I’m Watch Da Birdie and this is the second installment of Underappreciated Video Game Characters, a reoccurring segment of my blog where I take a look at a minor character from a popular video game series who never got the love they deserve:
Today’s U.V.G.C. is Gooey from the Kirby series who made his debut in Kirby’s Dreamland 2 as a minor character followed by becoming the secondary player character in Kirby’s Dreamland 3 before disappearing off the face of the earth. Why did this happen? Well, this story involves two men that we have to talk about first…
This is Masahiro Sakurai, who probably needs no introduction—he’s the “Super Smash Bros. guy”, the man who’s either responsible for giving your favorite classic Nintendo character a boost in popularity or destroying their legacy. Sometimes he does this simultaneously, as could be argued for Captain Falcon’s portrayal post-Smash Bros. being heavily influenced by his fighting game role with his role as an F-Zero pilot basically serving as dressing for the memetic martial artist he’s become.
But before he became “the Super Smash Bros. guy” Sakurai was responsible for the creation of Kirby, one of Nintendo’s most memorable mascots. Despite being the creator of Kirby Sakurai isn’t as involved with the series as you might think, his only major contributions mainly occurring at the onset of the franchise as the director of the original Kirby’s Dream Land, the follow-up Kirby’s Adventure which established Kirby’s trademark pinkness and copy ability, Kirby Super Star, which many consider to be the height of the franchise, and the spin-off Kirby Air Ride, a game that ultimately led to Sakurai growing tired of the sequel-based industry and leaving HAL Laboratory. He contributed a bit to other Kirby games, such as lending his voice to Kirby 64 and helping direct the GBA remake of Kirby’s Adventure, but ultimately those first four games can be considered his career with Kirby.
And this is Shinichi Shimomura. He’s not as well known as Sakurai, but he’s just as important to the Kirby franchise as he served as the map designer for various games, Super Star included, before going on to direct the “Dark Matter Trilogy” of Kirby’s Dreamland 2, Kirby’s Dreamland 3, and Kirby 64. But I lied, because the Shinichi Shimomura pictured here is not OUR Shinichi Shimomura. He’s a different Shinichi Shimomura who opened up a company called PARK DESIGN in 2007. As far as I know there’s no picture of Nintendo’s Shinichi Shimomura anywhere online, and information on him is bizarrely sparse.
What happened to him? Well, for a while it was rumored he retired to become a park designer, the Shinichi Shimomura seen here, but the timeline doesn’t make sense as the online profile for this man lists his birth as 1976, meaning he would’ve been working for HAL Laboratory on Kirby’s Adventure when he was in High School. Unless this man has for some reason decided to completely hide any involvement with Kirby by lying about his date of birth, or he was secretly a child prodigy, this isn’t our Shinichi Shimomura.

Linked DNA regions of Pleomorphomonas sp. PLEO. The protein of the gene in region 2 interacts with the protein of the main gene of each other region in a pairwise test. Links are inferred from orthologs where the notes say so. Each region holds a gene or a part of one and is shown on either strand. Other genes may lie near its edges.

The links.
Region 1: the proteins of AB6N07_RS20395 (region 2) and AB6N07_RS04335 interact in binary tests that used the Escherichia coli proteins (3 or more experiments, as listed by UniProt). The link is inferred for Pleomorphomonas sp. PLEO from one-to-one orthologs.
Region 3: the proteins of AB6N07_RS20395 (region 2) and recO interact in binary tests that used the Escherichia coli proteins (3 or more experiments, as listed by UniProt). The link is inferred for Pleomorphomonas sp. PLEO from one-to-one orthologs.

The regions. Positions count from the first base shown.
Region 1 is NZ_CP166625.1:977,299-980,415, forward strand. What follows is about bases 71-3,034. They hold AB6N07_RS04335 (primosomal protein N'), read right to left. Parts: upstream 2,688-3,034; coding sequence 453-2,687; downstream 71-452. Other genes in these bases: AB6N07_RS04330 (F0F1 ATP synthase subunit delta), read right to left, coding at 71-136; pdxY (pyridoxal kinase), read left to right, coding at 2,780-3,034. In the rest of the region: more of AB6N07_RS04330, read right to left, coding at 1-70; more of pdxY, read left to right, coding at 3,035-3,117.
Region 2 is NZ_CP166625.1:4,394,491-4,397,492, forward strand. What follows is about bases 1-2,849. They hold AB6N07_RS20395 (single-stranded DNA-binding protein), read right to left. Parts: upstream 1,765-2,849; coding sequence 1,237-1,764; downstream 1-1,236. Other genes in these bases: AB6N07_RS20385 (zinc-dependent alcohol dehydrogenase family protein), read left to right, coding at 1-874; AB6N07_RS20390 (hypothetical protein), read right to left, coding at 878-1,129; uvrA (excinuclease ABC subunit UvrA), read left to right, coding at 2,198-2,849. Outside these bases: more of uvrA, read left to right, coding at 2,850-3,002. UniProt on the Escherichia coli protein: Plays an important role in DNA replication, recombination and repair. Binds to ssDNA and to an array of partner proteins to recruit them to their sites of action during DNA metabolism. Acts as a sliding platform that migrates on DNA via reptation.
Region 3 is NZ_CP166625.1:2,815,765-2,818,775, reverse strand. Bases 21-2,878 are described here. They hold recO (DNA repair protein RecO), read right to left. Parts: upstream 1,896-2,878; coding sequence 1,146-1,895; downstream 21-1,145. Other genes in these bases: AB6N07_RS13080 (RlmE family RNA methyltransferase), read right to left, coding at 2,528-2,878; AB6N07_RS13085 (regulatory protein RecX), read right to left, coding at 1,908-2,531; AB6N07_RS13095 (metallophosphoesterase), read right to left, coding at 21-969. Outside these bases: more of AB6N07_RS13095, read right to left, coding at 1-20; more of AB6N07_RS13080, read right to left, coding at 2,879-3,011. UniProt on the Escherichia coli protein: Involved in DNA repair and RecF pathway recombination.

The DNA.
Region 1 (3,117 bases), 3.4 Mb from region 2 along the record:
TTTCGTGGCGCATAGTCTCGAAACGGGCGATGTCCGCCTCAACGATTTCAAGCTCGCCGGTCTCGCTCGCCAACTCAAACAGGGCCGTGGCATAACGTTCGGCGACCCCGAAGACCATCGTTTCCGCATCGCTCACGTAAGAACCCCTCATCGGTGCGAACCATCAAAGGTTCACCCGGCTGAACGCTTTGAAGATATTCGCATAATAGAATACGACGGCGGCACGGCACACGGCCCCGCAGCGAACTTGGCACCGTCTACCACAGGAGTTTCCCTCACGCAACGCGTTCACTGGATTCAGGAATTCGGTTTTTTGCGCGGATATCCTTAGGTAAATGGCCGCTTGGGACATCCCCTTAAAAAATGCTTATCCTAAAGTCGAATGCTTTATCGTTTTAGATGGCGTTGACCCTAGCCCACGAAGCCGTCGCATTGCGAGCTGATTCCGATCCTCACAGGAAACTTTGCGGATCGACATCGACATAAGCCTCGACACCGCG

The other popular rumor is that he died in 2003, explaining why he never was credited in any game ever again and everything he brought to the Kirby series—including Gooey—was more or less retired suddenly without any explanation. Speaking of which, what did Shinichi Shimomura bring to the table anyway? Well, let’s talk about the Kirby games he was mainly known for—the “Dark Matter Trilogy”.
The “Dark Matter Trilogy” is a fan moniker given to the trio of Kirby’s Dreamland 2, 3, and Kirby 64, all of which involve the dark space entity known as Dark Matter who repeatedly tries to take over Popstar, and later Ripple Star, by consuming it in darkness and possessing various characters such as King DeDeDe. Why it does this is unknown, its popularity probably stems from the fact it’s such an enigmatic villain and one could say it inspired future Kirby games to feature unsettling boss monsters in an otherwise saccharine series. Dark Matter itself hasn’t appeared since 64 in a major role, though other games have implied it may have lived on.
The first game in the series, Kirby’s Dreamland 2, was released for the Game Boy in 1995 and was Shimomura’s first role as Kirby’s director. From my understanding this title was an attempt to take Kirby back to his roots before re-inventing him for Super Star, and thus it’s a rather simple platformer with not a lot of flair. It’s not particularly difficult and Kirby only has seven primary Copy Abilities this time around to utilize. Furthermore said Copy Abilities only have one basic function as opposed to the movesets they’d later get in Super Star.
A way around this limited selection comes in the form of Animal Friends, which Kirby can ride. Each Animal Friend has its own passive ability, with Rick the Hamster running fast, Coo the Owl flying fast and allowing Kirby to inhale in the air, and Kine the Sunfish swimming fast and allowing Kirby to inhale in the water, thus making certain levels easier or harder depending on the Animal Friend you select. Furthermore when Kirby is riding an Animal Friend they change his currently Copy Ability to a different variation, and thus instead of seven measly Copy Abilities you technically have twenty-one.
Gooey makes his first appearance here though in an extremely minor role. If you already have the Animal Friend from a previous level that a room would normally give you, Gooey instead appears and heals you. Not much explanation is given about Gooey beyond the fact he’s a “good” piece of Dark Matter. On occasion a female Gooey will instead appear and give you a 1UP, but she’s not canon—she replaces a character from a Japanese-only game in the original.
The next game, Kirby Dreamland 3, wasn’t released till 1997 in American and then didn’t hit Japan till 1998—and everyone else didn’t get it till it was re-released on the Virtual Console in 2009. This game didn’t get a lot of love due to following up Super Star, and being released during the N64-era, and that’s a shame because it’s a very solid game and my personal favorite. It’s slower than Super Star, and isn’t as immediately as nice looking though graphically it’s pretty powerful for the Super Nintendo, plus it lacks the insane amount of Copy Abilities introduced in Super Star making it come across as a bit archaic.
On the other hand I enjoy the slower style a bit as I feel the game is a bit harder than Super Star, due to how Kirby is far more vulnerable and lacks the amount of tools available to him he had in Super Star, and going for the Heart Stars for 100% completion introduces a fair amount of challenge with some probably requiring a guide. I’m not a fan of the mini-games though, especially the one where you have to memorize a sound which I find extremely difficult, but otherwise I’d say give this game a shot if you have the Wii or Wii U.